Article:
Conventional science, a primary influence in childbirth and medical practice, child psychology, nurturing and developmental theories, and education, often ignores the significance of the primal period surrounding birth and its lifelong imprinting on the infant. Instead, the mainstream scientific paradigm emphasizes genetic determinism and often disregards research that demonstrates that environment, including childbirth and nurturing practices, may actually influence gene expression. In addition, the knowledge that young children are capable of deeply intuitive, psychic, and spiritual experiences continues to be dismissed, minimized, or ignored by modern Western culture.
Research, theories, and case studies from several disciplines, including psychology, transpersonal psychology, consciousness studies, anthropology, biology, and physics challenge a limited and mechanistic view of the capabilities of fetuses, newborns, and young children and describe the participatory dynamics natural to children.
This dissertation argues that invasive and violating practices, especially during the deep imprinting process surrounding birth, results in negative consequences not only for children, but also for the global human family and the natural world. This study asserts that children's feelings of neglect and fear or their feelings of nurturance and love activate powerful field dynamics and influence the contents of consciousness. The recognition of the actual, impressive capabilities of fetuses, newborns, and young children, and appropriate responses to the whole child, may result in a shift from humanity's present regressive evolutionary trajectory to a progressive transformation of consciousness.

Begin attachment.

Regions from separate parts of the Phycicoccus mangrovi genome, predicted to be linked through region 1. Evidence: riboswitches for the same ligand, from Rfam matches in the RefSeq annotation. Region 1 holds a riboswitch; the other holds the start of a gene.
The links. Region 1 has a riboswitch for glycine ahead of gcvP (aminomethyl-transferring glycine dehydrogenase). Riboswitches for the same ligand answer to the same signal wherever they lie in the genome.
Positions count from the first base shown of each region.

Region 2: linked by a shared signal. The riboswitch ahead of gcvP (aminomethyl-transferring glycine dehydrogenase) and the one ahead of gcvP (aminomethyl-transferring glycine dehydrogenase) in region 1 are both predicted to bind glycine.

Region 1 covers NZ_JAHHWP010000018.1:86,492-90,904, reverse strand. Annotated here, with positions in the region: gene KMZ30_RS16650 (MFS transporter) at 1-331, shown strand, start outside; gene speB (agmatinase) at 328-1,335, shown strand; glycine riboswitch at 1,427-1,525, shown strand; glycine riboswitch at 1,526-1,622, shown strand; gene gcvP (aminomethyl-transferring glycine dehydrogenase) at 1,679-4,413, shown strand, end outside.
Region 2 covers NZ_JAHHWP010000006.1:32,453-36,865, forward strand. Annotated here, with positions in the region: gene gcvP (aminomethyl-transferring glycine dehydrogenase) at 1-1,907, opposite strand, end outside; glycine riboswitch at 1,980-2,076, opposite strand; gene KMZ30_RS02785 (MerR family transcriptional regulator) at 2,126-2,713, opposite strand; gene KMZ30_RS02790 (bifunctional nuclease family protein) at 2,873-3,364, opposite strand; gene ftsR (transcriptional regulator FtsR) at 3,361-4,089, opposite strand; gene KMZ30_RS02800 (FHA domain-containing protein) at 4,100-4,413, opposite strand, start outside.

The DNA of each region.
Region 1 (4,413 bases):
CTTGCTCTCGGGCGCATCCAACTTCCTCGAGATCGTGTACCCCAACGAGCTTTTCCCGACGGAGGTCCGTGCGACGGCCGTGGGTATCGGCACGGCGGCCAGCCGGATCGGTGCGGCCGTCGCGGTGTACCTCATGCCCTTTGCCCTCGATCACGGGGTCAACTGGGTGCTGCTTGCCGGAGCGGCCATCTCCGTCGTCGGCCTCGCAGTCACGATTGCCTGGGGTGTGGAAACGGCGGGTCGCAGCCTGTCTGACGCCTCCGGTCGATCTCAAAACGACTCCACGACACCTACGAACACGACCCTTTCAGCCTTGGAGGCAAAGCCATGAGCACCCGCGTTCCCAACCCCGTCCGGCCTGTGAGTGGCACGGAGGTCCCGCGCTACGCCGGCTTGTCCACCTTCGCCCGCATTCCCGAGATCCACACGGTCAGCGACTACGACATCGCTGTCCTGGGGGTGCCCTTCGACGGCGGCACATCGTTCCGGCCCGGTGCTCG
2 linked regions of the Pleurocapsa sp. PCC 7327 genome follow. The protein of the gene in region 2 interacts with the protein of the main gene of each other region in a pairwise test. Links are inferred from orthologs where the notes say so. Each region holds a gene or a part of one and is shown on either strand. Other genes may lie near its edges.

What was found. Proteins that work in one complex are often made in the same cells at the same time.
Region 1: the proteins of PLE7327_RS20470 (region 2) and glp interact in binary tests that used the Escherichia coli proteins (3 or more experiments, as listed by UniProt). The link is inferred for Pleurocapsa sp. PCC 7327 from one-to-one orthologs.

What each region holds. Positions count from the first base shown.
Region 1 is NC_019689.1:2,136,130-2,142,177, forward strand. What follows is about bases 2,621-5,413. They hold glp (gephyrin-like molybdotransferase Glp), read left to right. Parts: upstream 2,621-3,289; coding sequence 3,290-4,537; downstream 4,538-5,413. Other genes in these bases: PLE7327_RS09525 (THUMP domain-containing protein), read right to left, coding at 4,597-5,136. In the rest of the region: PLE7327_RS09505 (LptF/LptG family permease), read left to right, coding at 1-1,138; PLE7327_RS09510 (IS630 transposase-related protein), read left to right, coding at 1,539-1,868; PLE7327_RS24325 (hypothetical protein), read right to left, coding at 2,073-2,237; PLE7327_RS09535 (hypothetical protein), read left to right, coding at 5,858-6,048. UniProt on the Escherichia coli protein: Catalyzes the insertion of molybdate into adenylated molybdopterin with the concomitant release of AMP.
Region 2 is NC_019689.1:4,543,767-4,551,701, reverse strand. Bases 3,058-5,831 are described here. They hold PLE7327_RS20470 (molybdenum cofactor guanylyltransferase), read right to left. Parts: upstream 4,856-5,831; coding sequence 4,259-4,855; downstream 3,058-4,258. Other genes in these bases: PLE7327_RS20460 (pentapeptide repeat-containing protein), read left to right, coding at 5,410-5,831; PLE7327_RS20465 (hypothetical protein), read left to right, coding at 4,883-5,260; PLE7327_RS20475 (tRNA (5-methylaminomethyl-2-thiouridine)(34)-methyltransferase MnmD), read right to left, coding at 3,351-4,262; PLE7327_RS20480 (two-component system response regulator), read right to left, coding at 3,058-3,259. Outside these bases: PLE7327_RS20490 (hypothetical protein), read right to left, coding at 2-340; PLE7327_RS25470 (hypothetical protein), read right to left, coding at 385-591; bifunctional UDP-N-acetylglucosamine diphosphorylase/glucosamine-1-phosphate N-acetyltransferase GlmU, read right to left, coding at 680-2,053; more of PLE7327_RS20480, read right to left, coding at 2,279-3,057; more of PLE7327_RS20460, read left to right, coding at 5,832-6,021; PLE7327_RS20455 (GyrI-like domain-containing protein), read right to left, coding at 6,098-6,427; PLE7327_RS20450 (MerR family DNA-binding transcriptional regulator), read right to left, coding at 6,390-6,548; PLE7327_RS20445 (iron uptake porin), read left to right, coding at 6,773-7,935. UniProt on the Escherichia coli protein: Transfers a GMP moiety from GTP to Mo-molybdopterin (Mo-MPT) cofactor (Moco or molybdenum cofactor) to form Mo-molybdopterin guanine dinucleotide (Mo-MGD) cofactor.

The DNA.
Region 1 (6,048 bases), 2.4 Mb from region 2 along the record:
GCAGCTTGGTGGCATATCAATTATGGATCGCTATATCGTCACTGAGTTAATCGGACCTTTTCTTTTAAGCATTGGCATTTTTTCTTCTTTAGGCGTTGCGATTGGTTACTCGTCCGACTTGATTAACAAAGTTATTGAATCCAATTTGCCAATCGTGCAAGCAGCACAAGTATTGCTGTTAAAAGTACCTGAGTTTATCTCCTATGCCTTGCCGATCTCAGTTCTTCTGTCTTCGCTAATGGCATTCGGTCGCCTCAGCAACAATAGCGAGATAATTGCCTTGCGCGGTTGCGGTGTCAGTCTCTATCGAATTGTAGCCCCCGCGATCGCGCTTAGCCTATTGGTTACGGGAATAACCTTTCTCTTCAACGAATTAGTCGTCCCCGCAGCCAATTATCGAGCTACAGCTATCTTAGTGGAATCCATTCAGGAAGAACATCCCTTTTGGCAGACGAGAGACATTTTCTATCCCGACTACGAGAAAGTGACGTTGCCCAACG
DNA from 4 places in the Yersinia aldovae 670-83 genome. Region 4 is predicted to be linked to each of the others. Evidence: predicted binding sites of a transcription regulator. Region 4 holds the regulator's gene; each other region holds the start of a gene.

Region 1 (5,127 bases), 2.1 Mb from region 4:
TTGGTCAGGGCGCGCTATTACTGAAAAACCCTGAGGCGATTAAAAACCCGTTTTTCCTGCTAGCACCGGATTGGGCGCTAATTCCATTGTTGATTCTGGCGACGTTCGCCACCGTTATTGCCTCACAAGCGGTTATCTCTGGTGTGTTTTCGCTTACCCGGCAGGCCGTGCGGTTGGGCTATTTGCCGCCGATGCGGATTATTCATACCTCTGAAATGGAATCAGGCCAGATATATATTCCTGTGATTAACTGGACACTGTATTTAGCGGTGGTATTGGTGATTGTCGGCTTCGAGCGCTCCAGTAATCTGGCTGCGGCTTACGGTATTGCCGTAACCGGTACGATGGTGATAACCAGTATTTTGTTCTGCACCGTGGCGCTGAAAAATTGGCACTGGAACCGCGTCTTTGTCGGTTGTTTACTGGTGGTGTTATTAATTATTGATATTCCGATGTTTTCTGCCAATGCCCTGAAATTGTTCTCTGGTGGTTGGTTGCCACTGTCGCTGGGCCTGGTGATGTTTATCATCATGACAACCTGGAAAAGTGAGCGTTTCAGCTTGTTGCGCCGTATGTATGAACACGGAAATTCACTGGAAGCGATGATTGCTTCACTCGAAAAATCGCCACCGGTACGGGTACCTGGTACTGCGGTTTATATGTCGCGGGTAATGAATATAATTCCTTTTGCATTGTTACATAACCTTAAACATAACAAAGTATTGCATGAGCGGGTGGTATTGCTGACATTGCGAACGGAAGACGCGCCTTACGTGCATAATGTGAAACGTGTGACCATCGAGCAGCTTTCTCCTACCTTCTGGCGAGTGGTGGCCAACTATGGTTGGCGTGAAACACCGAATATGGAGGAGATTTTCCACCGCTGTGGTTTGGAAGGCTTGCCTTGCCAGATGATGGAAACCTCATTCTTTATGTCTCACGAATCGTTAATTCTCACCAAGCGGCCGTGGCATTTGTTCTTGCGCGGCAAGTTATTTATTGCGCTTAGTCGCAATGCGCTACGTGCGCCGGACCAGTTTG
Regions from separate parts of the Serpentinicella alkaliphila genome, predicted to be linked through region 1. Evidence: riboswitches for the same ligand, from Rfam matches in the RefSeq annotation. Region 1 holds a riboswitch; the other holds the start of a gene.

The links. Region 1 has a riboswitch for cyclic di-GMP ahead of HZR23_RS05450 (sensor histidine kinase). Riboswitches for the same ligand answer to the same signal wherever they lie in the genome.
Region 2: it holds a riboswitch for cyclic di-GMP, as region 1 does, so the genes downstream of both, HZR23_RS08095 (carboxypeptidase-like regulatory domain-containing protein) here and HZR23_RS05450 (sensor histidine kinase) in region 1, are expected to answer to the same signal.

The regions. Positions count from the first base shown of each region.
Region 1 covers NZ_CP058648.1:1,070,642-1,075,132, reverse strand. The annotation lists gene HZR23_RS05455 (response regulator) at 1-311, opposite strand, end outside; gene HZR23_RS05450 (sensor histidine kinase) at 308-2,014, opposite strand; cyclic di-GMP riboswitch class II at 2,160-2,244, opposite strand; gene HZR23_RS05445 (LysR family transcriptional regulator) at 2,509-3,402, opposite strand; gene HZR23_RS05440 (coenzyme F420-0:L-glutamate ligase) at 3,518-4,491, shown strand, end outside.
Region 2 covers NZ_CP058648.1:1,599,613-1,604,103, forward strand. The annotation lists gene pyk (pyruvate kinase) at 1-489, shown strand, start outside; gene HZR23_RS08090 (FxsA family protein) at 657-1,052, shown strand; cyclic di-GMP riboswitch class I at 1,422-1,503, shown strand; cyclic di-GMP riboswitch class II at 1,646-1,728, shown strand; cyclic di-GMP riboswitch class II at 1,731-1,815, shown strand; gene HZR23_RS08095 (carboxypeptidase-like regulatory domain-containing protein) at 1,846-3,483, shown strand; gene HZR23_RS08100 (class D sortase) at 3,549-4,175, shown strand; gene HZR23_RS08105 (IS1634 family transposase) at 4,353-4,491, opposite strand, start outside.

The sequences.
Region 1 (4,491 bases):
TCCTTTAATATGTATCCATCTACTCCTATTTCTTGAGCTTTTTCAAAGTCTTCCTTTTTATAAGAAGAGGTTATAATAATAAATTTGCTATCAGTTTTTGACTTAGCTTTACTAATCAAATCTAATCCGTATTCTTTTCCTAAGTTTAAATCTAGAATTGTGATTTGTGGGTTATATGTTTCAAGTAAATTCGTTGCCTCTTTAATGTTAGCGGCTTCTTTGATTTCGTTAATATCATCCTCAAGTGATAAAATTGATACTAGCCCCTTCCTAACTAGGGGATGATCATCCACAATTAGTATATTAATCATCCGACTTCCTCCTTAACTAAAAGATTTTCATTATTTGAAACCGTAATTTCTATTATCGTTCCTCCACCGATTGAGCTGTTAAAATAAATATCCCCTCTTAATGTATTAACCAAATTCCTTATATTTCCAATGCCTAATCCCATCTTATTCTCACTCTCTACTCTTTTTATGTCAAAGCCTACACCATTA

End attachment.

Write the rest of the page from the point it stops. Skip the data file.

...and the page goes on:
|Advisor:||McDermott, Robert, Spretnak, Charlene|
|School:||California Institute of Integral Studies|
|Department:||Philosophy and Religion with a concentration on Philosophy, Cosmology, and Consciousness|
|School Location:||United States -- California|
|Source:||DAI-A 73/09(E), Dissertation Abstracts International|
|Subjects:||Philosophy, Early childhood education, Developmental psychology, Spirituality|
|Keywords:||Consciousness transformation, Environmental influence, Nature versus nurture debate, Parenting practices, Perinatal and prenatal development, Reincarnation, Resonant fields|
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